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A bitter pill to swallow

By guest blogger BOB FERGUSON

I am, I’ll confess, a fully paid-up NHS groupie, my commitment rooted in family connections: a wife who nursed, and a brother and son both hospital doctors. However, the ties that bind do not blind; I am alive to its shortcomings. Lately, for example, I have concluded that trusting general practice to keep patients informed requires a leap of faith better suited to the gambling casino.

Consider the friend for whom Warfarin provides a life-line. One day he found his pharmacy package swollen by a number of unexpected, and unexplained, items. Had he consulted his crystal ball, he might have discovered they were the products of a prescription change which, in a crude reaction to overdoses caused by patients confusing 5mg tablets with 0.5mg ones, had replaced the former with a combination of lower strength.

Given Warfarin’s unsuitability for blister packs, my friend suggested to the surgery that people who can’t tell a large pink tablet from a smaller white one – with no guarantee they’d be able to count the additional replacements either – should have their medication intake supervised. It was met by a scarcely-suppressed snort of disbelief: “have you any idea how many patients we have on Warfarin?”

He later established that the intervention only applied to daily doses of less than 8mg, an unfathomable decision implying that higher dosage either confers competence in medication management or immunises against accidental overdoses. Crucially, he had mined all this information himself; there had been no communication from the surgery.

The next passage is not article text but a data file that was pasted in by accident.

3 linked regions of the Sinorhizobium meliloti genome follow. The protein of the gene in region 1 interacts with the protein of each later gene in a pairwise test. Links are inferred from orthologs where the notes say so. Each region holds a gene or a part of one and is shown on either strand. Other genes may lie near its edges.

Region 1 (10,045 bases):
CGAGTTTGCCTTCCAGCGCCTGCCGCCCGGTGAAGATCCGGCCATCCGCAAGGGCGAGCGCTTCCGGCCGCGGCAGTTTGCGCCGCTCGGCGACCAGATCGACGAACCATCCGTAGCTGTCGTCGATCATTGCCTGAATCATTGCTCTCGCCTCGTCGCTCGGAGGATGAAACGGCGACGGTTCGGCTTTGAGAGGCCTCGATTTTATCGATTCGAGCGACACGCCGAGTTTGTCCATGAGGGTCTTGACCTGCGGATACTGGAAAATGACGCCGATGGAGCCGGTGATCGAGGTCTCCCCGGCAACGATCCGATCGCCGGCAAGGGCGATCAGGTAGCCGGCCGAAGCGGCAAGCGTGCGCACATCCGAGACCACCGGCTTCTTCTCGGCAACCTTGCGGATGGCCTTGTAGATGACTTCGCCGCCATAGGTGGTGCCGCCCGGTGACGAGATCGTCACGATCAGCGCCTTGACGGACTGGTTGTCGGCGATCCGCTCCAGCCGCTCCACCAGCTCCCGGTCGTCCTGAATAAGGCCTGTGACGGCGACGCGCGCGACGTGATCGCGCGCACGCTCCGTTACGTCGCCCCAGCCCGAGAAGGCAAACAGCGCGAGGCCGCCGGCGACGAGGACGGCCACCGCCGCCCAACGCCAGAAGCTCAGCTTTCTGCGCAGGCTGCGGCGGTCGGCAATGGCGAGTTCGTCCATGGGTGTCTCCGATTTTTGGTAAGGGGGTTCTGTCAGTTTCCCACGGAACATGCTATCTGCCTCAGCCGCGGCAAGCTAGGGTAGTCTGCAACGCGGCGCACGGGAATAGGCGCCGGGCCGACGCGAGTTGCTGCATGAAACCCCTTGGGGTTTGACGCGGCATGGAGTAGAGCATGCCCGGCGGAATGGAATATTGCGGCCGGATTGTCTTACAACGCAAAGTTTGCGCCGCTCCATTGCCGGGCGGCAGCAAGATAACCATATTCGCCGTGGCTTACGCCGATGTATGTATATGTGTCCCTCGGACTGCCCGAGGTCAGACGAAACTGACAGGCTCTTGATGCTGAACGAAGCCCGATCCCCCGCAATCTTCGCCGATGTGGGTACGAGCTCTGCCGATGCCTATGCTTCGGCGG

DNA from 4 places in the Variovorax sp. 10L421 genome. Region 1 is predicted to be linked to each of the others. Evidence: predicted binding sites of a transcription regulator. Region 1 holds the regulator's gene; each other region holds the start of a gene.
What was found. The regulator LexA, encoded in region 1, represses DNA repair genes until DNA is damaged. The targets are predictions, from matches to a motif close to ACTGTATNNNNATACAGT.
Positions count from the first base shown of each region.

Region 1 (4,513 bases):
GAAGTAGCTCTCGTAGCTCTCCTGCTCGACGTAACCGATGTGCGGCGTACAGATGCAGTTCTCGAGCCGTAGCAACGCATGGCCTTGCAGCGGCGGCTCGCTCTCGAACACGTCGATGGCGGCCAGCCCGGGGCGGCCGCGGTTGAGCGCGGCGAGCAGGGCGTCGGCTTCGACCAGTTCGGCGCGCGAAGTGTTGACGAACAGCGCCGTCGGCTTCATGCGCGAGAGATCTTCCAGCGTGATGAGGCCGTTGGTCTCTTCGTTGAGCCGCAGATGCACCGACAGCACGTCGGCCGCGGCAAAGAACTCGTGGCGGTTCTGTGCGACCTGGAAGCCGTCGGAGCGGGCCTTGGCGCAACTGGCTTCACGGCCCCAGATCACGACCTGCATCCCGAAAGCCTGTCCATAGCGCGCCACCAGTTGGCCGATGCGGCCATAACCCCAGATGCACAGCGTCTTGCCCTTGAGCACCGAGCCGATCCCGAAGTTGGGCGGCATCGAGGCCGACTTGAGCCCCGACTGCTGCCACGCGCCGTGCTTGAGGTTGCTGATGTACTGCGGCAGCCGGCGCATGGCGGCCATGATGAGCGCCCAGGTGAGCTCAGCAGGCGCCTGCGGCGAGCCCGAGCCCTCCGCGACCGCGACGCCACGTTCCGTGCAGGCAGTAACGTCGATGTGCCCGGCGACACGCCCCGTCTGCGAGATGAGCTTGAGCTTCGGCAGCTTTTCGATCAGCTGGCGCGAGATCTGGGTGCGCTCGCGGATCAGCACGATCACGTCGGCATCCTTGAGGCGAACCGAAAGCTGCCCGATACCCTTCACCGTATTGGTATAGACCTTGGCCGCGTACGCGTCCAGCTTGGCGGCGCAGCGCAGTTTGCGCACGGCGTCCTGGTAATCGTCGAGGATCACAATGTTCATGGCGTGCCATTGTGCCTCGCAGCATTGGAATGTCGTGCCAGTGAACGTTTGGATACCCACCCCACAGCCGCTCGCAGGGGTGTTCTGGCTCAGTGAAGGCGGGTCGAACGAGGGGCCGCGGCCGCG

Then there was the mindless treatment of my written request for a repeat prescription to be brought forward to cover an absence abroad, during which the existing supply would run out. After an abortive trip to the pharmacy, some digging revealed that, in a triumph of bureaucracy over common sense, the prescription had been deliberately post-dated. To the day before I was due to fly out. No pressure, then. Not for the first time, there had been zero contact from the surgery.

Most astonishing of all, I recently discovered a diagnosis in my medical history of which I had no knowledge whatsoever. It had apparently been prompted by a single result from an unconnected blood test. According to the GP, it would not be unusual for this particular diagnosis not to be shared with the patient. Which leaves the “no decision about me, without me” mantra in tatters.

Missed targets may grab the headlines, but the reputation of the NHS rests on much more than numbers. My experience is of failure in the most rudimentary function of general practice, information giving; its need-to-know basis too often rates patients as needing to know very little indeed. Is this the first spark In a bonfire of cherished certainties? Has the NHS now been so corroded that being kept in the dark, either by design or by indifference, is a hazard patients must learn to negotiate?

  • The CT Blog is written in a personal capacity – comments and opinions expressed are not necessarily endorsed or supported by Caring Times.

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